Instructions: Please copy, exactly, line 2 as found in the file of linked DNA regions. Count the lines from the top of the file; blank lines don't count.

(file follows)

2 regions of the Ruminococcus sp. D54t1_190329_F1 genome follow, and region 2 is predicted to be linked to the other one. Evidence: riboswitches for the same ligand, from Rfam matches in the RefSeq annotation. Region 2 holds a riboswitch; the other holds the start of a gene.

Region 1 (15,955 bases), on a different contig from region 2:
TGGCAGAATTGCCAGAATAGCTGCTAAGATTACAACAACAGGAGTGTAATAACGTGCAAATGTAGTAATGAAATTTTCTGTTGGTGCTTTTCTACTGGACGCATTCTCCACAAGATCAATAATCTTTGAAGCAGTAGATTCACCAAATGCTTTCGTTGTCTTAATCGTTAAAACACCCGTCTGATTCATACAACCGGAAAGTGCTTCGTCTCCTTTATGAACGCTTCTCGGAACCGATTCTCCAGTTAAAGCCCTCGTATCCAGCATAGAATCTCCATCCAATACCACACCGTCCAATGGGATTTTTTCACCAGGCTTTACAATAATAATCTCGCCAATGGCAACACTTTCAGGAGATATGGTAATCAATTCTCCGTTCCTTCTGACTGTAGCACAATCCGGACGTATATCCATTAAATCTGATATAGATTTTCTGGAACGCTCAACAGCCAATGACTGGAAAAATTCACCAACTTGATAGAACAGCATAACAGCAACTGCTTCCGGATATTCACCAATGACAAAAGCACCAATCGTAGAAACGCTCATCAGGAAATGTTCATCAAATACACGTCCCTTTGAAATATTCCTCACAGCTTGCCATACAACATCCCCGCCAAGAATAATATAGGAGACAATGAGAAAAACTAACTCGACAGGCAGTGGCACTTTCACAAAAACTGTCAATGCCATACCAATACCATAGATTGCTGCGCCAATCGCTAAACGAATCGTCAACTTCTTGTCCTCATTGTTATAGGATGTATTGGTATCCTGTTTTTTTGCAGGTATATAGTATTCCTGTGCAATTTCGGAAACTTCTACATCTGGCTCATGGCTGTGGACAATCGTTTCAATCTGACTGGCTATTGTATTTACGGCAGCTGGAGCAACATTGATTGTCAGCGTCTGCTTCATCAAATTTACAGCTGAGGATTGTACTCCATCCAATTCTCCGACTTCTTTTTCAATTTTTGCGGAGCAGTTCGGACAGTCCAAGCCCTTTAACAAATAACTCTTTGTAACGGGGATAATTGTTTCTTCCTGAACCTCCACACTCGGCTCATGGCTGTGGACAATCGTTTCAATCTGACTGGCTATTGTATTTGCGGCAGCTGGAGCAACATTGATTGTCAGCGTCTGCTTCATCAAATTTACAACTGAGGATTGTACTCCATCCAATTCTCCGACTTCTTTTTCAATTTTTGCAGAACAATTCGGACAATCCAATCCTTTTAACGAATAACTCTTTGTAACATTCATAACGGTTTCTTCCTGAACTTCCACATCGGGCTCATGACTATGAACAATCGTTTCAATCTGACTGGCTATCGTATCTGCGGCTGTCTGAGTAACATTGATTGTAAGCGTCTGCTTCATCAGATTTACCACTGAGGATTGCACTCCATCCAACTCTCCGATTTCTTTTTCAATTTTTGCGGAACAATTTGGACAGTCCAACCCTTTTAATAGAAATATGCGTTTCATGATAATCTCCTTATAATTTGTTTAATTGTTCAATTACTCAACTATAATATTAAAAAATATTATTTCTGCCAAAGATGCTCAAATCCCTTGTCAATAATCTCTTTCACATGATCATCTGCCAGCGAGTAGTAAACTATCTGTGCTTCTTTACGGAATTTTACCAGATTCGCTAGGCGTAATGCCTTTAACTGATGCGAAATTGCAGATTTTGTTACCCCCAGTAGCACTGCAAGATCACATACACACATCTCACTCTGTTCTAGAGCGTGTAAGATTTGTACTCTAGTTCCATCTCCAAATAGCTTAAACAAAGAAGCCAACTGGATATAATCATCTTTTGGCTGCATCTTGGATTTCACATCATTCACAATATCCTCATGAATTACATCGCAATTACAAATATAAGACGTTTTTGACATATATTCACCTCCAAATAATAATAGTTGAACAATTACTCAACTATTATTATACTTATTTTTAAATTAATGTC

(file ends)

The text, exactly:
Region 1 (15,955 bases), on a different contig from region 2: